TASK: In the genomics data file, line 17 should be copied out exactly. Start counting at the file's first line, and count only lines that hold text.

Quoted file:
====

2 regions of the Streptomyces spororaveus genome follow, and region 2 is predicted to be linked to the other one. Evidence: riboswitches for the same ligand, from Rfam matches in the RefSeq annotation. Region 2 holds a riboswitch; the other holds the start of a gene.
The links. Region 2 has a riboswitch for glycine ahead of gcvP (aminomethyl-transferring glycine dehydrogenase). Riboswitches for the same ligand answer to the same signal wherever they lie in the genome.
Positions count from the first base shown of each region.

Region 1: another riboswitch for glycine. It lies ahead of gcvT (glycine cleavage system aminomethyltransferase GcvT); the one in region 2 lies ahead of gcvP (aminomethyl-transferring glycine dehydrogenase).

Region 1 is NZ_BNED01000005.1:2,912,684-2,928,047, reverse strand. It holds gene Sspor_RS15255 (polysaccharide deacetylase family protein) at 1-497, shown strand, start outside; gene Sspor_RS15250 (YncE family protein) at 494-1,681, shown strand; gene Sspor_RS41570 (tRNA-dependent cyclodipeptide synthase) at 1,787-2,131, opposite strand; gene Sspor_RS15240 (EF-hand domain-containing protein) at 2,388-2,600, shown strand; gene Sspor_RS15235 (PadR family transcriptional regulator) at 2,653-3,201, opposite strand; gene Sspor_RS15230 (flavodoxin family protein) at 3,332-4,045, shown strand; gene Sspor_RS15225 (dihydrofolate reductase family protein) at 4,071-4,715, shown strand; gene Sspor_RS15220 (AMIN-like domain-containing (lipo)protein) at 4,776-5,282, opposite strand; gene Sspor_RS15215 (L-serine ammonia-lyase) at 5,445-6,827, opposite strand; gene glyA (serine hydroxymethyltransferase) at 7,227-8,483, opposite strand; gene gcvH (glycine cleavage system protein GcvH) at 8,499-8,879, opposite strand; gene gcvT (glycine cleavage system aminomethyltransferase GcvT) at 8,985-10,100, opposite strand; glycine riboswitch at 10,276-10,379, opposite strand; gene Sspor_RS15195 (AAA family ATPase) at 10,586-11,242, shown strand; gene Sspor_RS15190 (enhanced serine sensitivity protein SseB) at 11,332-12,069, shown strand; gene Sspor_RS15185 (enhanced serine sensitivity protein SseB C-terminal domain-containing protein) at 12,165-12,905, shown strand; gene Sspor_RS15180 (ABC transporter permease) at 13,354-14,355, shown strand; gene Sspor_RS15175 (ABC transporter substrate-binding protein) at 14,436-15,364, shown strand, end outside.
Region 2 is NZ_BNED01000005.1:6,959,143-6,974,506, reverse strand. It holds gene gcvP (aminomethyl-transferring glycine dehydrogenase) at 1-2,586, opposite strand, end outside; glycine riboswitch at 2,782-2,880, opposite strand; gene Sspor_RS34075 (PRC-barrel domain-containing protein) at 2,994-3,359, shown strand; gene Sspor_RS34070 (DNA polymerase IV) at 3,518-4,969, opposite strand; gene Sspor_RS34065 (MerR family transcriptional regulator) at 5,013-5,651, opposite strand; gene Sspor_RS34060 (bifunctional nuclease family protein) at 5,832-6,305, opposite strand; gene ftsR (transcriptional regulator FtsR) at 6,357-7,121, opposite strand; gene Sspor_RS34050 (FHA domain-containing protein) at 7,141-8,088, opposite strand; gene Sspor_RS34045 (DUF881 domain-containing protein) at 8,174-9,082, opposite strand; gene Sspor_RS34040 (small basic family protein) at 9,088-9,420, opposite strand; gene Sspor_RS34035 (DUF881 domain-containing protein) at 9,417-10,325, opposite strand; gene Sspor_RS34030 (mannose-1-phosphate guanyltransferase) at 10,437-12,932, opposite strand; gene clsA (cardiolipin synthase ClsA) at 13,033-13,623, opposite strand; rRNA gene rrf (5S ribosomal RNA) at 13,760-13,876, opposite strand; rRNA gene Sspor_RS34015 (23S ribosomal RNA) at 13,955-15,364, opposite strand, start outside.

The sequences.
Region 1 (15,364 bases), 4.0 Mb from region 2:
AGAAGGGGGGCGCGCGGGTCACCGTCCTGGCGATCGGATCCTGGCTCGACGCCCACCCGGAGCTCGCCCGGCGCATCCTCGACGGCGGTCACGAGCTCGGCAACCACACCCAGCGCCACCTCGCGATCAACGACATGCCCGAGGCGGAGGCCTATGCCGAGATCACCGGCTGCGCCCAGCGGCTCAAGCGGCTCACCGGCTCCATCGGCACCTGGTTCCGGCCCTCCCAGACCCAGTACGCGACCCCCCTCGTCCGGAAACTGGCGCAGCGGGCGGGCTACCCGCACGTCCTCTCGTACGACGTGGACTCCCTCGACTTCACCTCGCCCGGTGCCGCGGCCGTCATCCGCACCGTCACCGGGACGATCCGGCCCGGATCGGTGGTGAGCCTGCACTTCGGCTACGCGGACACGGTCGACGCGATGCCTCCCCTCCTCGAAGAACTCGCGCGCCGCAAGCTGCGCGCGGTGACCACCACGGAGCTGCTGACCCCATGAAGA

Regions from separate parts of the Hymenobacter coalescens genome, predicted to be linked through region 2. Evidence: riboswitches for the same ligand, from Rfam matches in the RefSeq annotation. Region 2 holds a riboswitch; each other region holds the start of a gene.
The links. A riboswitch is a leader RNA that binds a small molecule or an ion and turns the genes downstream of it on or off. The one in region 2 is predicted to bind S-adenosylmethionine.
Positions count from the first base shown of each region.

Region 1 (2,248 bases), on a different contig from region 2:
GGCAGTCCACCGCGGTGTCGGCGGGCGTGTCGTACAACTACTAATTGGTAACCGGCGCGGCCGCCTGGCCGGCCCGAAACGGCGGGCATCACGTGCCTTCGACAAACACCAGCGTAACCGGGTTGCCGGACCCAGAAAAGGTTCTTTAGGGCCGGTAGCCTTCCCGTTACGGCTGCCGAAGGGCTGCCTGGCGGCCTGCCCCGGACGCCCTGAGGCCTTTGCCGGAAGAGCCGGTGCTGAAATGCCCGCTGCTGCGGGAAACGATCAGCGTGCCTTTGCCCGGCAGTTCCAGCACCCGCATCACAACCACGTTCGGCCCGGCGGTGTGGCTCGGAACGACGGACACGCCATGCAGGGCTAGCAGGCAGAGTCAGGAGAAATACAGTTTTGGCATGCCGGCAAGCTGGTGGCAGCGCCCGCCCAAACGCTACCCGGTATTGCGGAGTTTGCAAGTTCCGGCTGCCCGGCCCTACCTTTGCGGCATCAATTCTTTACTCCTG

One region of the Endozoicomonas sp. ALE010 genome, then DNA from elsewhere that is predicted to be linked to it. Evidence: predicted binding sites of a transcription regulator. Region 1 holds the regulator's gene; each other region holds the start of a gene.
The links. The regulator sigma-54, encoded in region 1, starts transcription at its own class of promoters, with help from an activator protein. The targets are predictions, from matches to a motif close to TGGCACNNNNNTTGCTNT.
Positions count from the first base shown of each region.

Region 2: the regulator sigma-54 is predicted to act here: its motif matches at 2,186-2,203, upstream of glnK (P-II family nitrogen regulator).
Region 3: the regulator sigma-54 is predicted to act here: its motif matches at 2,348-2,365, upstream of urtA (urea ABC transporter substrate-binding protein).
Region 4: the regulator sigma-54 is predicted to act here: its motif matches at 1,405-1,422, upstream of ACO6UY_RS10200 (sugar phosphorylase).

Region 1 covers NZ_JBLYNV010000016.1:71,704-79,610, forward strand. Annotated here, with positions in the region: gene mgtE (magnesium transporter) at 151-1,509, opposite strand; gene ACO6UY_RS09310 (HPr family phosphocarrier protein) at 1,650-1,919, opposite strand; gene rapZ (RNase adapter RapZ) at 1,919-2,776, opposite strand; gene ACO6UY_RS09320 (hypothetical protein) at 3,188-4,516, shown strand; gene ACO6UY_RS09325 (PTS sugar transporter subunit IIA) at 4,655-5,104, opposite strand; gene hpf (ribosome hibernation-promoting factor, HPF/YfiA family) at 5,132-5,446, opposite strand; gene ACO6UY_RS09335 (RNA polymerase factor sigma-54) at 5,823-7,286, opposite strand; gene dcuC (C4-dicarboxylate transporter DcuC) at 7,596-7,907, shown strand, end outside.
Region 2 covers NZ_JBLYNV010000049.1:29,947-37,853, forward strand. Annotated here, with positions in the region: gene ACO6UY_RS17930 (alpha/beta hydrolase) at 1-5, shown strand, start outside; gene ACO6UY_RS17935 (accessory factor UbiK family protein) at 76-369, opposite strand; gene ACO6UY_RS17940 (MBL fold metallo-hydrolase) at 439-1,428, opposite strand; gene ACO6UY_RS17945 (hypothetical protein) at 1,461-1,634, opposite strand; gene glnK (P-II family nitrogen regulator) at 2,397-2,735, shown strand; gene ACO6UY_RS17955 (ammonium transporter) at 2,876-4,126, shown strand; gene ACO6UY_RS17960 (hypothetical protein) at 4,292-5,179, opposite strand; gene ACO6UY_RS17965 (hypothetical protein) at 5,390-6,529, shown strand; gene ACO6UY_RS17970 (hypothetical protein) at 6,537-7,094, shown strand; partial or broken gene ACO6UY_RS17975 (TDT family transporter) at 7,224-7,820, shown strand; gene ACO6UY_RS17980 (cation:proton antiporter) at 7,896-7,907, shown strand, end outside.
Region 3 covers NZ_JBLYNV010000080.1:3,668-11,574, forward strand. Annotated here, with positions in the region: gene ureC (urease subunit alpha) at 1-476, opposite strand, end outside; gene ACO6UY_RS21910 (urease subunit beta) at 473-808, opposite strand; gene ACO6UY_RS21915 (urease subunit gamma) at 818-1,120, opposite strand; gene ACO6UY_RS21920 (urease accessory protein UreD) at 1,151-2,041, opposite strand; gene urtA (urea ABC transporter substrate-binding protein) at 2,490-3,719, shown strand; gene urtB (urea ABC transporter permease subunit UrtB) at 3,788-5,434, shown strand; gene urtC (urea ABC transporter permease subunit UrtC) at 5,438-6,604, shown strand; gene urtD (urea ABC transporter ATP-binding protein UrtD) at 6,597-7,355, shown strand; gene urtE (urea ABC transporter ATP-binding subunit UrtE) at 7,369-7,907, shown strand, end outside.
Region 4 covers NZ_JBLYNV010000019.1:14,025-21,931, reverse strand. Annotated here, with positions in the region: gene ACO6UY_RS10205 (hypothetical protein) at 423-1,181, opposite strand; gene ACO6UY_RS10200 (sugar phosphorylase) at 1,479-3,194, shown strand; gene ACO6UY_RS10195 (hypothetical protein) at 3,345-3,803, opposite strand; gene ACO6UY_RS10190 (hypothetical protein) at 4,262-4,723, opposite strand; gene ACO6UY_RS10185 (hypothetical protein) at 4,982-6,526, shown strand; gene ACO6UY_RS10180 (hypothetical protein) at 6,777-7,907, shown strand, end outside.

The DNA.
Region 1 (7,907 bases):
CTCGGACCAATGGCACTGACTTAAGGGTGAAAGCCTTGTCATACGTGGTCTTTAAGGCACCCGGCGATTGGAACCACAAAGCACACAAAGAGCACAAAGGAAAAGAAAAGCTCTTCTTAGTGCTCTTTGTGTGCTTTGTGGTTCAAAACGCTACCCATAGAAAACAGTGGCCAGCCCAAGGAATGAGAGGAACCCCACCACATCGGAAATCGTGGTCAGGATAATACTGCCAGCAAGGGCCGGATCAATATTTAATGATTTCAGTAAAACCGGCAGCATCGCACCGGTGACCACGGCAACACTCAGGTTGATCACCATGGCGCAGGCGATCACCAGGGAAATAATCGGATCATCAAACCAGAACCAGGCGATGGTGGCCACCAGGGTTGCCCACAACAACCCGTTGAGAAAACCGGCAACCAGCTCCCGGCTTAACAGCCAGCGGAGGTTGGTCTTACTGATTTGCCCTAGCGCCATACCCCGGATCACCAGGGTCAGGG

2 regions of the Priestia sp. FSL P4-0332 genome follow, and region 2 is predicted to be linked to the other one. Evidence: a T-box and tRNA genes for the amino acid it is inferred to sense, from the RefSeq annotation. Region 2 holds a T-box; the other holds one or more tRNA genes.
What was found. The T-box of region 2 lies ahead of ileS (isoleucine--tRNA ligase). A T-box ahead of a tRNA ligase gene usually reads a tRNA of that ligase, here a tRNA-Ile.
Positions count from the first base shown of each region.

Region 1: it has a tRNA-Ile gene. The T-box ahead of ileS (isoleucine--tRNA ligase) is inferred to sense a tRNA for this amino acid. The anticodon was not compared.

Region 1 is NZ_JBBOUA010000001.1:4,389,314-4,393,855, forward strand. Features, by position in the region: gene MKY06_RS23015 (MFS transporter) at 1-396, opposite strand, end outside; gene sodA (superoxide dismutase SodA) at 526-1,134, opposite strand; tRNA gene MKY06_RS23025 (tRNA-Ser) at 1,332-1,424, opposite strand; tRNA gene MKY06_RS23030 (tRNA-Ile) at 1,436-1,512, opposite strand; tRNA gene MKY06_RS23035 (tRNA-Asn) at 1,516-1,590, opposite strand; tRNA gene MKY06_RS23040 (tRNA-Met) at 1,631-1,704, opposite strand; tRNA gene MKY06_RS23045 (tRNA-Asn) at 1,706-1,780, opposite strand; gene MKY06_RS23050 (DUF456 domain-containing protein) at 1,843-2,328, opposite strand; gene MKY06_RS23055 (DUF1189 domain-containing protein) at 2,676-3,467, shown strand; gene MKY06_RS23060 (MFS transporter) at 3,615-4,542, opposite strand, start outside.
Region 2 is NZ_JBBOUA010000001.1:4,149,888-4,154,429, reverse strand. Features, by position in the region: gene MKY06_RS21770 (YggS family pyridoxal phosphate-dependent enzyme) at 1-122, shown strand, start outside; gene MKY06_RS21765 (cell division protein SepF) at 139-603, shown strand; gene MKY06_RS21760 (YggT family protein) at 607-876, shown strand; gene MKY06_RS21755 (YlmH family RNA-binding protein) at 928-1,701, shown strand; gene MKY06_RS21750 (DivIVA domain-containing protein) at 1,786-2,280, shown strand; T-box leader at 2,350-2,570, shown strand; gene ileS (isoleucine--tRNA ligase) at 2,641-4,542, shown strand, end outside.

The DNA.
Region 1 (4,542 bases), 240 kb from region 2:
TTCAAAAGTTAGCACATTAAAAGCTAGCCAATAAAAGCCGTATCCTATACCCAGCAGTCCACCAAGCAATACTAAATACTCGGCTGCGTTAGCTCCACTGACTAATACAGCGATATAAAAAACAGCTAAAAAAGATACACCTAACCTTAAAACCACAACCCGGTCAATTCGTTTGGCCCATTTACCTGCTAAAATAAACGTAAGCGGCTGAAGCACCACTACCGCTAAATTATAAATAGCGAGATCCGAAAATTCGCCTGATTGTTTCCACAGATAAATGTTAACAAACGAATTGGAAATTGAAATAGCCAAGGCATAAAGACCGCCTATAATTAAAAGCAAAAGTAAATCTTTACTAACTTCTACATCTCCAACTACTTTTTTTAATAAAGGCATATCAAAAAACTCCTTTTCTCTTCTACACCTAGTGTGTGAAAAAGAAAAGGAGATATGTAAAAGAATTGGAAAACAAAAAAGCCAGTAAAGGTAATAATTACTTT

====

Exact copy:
Positions count from the first base shown of each region.